The Golden Gate
The Golden Gate is in the east wall of the Old City of Jerusalem, facing the Mount of Olives, and is the only closed gate in the walls of the Old City. The Jews call it Sha'ar Ha'Rakhamim, the Gate of Mercy. The Christians call it the Golden Gate. The gate has two arches; the northern one is the Arch of Repentance and the southern one is the Arch of Mercy.
In early times, Jews visited the gate to pray and for supplication. According to Jewish tradition, the holy presence of the Shechina departed through this gate, and it is through this gate that the Shechina will return. Jewish tradition says that the Messiah, too, will enter through the Gate of Mercy.
In Christian tradition, Jesus and his disciples came into the forecourt of the Temple through the Golden Gate, waving palm fronds and chanting verses from the Psalms. During the Crusader period, the entrance was locked with metal gates. It was opened twice a year: on Palm Sunday, in memory of Jesus entering the forecourt of the Temple, and on September 14th, in memory of the entrance of Heraclius who conquered Jerusalem from the Persians in 629 CE.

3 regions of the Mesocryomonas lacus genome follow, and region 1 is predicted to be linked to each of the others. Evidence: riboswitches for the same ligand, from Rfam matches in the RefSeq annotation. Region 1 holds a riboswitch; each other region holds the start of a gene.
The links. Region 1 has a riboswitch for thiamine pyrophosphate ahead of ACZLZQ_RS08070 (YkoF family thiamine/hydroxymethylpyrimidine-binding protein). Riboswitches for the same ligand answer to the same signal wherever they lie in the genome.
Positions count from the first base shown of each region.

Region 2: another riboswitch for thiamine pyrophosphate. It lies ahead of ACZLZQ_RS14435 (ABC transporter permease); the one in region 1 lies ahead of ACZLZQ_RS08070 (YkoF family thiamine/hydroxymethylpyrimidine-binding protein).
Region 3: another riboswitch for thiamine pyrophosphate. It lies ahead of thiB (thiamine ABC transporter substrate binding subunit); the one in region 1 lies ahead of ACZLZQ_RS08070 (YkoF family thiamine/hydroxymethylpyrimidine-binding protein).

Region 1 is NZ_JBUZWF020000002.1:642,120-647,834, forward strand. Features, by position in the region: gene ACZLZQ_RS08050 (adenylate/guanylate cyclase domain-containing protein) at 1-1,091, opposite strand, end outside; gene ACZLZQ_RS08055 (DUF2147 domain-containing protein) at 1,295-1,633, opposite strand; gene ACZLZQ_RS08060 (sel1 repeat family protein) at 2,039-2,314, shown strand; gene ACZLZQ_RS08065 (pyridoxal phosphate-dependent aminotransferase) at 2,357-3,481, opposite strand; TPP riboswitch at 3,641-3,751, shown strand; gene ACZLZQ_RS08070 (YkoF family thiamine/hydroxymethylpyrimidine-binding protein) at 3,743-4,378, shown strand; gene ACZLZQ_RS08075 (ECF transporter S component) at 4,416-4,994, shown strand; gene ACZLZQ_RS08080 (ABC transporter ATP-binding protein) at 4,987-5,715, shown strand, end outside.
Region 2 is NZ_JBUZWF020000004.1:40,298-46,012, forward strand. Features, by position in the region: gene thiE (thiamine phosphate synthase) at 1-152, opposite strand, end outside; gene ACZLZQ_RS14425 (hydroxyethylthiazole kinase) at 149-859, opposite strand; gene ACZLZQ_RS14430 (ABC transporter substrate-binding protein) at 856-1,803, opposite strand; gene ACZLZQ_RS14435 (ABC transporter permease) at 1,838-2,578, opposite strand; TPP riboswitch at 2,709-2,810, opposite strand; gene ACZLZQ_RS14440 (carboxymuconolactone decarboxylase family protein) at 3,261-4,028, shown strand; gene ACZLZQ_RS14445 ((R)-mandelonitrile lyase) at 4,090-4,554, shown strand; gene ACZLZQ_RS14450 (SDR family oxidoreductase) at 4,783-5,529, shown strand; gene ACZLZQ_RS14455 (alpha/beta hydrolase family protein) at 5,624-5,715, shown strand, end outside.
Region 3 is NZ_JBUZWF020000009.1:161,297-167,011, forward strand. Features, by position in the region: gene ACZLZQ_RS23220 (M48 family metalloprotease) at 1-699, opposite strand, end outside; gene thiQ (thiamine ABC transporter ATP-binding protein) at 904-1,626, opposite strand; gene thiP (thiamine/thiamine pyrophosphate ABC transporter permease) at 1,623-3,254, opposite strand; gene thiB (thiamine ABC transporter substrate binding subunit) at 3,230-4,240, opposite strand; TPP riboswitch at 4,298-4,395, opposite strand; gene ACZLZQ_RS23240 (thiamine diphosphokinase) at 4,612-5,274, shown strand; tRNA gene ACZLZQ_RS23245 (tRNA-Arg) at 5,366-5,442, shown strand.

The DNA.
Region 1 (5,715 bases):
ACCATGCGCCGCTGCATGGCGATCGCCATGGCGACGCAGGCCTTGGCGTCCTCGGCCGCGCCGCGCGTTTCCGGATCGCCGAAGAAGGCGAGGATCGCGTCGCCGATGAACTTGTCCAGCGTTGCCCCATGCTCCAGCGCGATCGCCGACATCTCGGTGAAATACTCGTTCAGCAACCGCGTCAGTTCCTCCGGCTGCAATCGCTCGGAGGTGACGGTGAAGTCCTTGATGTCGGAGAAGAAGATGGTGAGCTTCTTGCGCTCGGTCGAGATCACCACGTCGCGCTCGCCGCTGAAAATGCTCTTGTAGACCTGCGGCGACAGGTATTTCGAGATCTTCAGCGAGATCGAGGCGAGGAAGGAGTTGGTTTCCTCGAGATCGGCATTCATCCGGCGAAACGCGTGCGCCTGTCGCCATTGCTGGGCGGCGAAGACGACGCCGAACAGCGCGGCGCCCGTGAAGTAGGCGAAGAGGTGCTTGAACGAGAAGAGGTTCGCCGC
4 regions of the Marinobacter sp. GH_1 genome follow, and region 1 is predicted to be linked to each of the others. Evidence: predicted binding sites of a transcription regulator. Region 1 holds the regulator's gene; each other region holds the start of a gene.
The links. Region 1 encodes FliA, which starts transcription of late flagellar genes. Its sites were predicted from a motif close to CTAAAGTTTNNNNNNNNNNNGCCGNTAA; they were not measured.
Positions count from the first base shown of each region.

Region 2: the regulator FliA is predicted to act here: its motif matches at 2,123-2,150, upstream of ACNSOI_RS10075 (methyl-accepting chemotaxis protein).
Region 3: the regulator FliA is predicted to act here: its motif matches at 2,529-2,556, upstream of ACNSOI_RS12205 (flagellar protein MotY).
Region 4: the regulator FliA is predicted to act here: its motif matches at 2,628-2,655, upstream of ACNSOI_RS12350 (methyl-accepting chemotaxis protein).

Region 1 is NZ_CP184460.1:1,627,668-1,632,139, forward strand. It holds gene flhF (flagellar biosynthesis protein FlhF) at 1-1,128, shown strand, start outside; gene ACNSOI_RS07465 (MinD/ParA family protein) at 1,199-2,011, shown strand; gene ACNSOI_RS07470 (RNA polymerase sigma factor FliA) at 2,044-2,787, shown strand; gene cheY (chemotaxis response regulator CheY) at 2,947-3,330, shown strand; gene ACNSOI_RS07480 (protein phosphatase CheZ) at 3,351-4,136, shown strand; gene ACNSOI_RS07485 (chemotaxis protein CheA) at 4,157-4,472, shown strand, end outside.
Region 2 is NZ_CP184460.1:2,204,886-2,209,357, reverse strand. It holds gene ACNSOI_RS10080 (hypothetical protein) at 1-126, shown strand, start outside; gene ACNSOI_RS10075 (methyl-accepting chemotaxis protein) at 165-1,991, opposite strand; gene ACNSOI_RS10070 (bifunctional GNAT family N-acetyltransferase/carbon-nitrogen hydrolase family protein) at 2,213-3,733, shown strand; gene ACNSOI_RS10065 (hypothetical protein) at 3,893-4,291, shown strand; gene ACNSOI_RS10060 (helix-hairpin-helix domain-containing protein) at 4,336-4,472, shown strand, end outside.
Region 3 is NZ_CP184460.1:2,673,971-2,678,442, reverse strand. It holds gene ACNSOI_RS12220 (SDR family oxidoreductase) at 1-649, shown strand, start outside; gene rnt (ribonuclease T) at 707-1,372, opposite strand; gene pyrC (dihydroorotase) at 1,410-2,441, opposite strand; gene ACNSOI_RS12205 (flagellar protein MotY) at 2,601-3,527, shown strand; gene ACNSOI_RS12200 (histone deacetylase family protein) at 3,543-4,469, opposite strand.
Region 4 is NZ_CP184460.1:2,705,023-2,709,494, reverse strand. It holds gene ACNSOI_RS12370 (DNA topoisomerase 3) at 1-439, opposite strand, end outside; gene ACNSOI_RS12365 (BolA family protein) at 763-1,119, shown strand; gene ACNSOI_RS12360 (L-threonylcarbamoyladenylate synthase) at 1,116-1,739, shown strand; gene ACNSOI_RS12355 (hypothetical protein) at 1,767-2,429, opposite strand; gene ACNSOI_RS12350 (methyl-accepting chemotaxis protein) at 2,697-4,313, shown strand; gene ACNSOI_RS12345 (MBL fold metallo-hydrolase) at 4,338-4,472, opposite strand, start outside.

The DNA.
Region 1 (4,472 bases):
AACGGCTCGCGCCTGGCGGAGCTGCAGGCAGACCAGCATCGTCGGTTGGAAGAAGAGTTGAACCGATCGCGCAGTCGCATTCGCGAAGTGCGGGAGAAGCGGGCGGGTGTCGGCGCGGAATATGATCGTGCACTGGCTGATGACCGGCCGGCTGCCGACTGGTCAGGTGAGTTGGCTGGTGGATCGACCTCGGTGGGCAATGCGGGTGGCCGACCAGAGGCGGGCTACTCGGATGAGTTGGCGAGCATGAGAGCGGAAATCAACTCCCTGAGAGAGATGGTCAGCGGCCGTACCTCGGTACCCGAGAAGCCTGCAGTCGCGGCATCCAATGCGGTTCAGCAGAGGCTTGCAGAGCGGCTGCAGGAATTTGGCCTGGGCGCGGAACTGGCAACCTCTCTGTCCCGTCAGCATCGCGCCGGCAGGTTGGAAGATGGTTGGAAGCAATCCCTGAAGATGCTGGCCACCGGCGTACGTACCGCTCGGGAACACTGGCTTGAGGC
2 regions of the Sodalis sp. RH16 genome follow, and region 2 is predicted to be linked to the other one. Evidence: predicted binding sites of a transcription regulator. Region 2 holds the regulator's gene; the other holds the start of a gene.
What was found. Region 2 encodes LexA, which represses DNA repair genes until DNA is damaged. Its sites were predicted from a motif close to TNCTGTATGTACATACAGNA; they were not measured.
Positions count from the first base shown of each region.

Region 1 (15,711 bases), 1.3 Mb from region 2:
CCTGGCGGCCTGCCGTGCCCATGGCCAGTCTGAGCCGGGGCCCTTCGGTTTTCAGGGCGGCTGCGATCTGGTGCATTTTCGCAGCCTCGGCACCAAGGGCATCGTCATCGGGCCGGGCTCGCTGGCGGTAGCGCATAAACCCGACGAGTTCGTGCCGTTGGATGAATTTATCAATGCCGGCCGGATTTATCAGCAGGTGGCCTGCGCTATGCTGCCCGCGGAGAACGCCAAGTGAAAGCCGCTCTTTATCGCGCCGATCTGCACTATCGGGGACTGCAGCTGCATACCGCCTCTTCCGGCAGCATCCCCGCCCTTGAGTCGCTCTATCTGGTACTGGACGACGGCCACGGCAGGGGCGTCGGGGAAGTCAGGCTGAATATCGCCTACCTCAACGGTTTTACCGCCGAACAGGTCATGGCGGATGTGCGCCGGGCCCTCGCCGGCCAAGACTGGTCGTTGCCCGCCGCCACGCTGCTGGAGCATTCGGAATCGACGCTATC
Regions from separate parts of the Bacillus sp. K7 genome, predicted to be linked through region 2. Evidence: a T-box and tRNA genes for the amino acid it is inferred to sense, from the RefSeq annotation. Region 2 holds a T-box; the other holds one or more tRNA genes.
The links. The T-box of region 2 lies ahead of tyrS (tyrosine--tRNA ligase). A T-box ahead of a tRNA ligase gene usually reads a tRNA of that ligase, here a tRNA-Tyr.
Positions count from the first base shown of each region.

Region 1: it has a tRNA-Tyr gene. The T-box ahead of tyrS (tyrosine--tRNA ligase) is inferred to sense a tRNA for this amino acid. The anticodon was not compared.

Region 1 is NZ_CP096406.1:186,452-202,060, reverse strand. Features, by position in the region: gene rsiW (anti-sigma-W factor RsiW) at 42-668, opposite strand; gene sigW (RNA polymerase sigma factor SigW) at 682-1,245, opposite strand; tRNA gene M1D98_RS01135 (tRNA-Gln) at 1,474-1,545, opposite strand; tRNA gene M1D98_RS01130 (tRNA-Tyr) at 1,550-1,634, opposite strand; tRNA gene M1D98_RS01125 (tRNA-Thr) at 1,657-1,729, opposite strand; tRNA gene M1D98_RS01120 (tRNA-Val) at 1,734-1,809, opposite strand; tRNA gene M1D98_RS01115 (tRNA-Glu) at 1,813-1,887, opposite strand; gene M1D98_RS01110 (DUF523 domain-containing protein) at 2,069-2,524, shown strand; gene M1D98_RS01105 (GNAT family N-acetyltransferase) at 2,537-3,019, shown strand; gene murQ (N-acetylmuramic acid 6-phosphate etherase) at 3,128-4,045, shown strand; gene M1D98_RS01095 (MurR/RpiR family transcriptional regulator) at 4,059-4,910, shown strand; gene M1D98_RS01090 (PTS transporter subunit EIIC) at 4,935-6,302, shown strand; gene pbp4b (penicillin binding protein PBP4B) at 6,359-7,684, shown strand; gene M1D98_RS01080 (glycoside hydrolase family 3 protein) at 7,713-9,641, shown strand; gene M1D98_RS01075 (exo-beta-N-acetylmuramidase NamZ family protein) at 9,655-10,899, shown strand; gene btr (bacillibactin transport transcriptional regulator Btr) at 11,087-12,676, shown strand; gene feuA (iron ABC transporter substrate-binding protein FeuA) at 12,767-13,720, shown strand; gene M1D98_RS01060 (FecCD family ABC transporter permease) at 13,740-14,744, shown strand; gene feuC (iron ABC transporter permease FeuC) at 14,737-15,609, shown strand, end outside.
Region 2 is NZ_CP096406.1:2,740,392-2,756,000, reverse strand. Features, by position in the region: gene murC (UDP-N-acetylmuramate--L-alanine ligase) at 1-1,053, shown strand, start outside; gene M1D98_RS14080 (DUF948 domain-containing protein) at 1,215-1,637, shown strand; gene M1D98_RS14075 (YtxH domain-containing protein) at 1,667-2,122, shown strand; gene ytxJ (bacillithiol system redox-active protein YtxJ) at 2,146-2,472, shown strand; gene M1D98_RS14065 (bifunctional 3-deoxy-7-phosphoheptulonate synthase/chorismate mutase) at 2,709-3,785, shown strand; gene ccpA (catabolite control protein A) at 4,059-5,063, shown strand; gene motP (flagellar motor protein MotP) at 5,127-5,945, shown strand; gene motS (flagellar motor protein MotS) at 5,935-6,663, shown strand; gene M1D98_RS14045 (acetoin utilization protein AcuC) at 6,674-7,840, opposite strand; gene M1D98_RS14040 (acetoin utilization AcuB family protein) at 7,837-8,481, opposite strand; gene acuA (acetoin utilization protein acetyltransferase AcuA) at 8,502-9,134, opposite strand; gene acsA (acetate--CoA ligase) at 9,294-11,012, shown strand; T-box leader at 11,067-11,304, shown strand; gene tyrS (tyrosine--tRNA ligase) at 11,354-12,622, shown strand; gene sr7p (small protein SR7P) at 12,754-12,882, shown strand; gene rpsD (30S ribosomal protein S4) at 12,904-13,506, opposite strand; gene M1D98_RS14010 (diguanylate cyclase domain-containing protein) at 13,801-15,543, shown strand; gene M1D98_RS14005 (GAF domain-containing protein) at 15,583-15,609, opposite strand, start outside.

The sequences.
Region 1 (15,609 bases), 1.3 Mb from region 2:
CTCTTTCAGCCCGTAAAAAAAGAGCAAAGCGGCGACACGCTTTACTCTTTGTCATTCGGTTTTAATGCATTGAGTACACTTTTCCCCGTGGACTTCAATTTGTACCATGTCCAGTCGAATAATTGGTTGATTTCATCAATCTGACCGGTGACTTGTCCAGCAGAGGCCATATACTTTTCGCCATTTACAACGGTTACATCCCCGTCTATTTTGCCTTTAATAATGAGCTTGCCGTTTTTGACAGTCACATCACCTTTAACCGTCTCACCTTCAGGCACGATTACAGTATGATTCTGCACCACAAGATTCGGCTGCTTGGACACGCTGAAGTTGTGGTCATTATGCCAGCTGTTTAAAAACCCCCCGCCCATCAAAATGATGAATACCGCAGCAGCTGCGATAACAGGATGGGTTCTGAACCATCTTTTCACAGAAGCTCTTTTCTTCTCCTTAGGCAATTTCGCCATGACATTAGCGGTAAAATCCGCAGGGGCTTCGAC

The Golden Gate was sealed by Sultan Suleiman the Magnificent in the 16th century, during the building of the walls of the Old City, in order to prevent the return of the Jewish Messiah. For the same reason, the Muslims built a cemetery in front of the gate.
The stamp was issued in 1972, as part of a series featuring the gates of the Old City of Jerusalem and commemorating Israel's 24th Independence Day. It was designed by E. Weishoff.